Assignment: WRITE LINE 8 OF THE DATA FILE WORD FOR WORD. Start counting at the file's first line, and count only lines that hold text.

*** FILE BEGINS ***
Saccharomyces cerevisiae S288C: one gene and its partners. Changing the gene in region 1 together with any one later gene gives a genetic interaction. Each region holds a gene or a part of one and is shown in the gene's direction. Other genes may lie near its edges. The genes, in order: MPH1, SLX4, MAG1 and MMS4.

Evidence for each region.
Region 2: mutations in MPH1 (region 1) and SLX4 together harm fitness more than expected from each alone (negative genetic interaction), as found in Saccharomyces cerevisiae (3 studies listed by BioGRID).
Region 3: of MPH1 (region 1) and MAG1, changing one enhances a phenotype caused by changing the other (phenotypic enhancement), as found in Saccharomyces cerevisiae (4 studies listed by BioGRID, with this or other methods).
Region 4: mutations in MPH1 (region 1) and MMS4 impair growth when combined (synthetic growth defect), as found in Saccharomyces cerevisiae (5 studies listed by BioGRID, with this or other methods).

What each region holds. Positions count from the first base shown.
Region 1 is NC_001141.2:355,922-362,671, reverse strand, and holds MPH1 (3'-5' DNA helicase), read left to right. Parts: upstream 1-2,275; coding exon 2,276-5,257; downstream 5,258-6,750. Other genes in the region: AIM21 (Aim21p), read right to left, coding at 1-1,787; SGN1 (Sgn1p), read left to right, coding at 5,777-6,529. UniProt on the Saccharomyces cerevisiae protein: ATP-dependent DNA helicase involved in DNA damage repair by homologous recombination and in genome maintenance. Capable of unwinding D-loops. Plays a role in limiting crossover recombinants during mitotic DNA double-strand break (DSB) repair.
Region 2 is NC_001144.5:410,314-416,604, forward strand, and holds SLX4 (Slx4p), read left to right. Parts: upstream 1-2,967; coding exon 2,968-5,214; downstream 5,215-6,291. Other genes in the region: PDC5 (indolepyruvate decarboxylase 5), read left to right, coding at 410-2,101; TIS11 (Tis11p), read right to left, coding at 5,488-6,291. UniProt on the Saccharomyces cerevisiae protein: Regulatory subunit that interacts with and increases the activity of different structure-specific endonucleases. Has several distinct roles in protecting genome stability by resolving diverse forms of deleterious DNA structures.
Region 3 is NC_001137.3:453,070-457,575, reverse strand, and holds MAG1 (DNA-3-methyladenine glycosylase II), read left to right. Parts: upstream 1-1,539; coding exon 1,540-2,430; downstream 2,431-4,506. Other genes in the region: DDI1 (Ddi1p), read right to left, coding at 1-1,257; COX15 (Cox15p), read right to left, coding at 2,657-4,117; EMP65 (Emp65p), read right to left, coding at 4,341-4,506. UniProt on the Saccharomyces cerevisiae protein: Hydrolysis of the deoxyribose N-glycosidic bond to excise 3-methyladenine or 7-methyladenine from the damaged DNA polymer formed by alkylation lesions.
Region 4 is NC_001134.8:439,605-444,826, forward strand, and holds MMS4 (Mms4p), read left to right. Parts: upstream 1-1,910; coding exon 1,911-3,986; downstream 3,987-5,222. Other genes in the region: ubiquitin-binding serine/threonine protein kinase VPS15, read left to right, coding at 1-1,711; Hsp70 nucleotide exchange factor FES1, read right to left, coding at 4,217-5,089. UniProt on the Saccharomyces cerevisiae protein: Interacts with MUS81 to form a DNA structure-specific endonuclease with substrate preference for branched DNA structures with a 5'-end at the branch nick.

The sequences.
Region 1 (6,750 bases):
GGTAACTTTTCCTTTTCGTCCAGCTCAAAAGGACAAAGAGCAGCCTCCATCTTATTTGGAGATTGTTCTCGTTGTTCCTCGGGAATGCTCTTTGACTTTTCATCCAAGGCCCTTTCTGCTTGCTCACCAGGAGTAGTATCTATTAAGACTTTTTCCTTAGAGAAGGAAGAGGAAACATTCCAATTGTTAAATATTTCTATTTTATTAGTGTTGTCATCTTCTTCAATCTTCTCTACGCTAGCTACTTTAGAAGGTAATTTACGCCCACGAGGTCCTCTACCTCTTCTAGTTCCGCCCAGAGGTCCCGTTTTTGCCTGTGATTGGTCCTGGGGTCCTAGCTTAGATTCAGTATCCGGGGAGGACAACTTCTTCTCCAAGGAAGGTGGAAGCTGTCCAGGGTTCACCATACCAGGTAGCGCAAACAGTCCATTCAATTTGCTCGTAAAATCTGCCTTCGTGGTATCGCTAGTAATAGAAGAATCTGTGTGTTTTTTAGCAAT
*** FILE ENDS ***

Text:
Region 2 is NC_001144.5:410,314-416,604, forward strand, and holds SLX4 (Slx4p), read left to right. Parts: upstream 1-2,967; coding exon 2,968-5,214; downstream 5,215-6,291. Other genes in the region: PDC5 (indolepyruvate decarboxylase 5), read left to right, coding at 410-2,101; TIS11 (Tis11p), read right to left, coding at 5,488-6,291. UniProt on the Saccharomyces cerevisiae protein: Regulatory subunit that interacts with and increases the activity of different structure-specific endonucleases. Has several distinct roles in protecting genome stability by resolving diverse forms of deleterious DNA structures.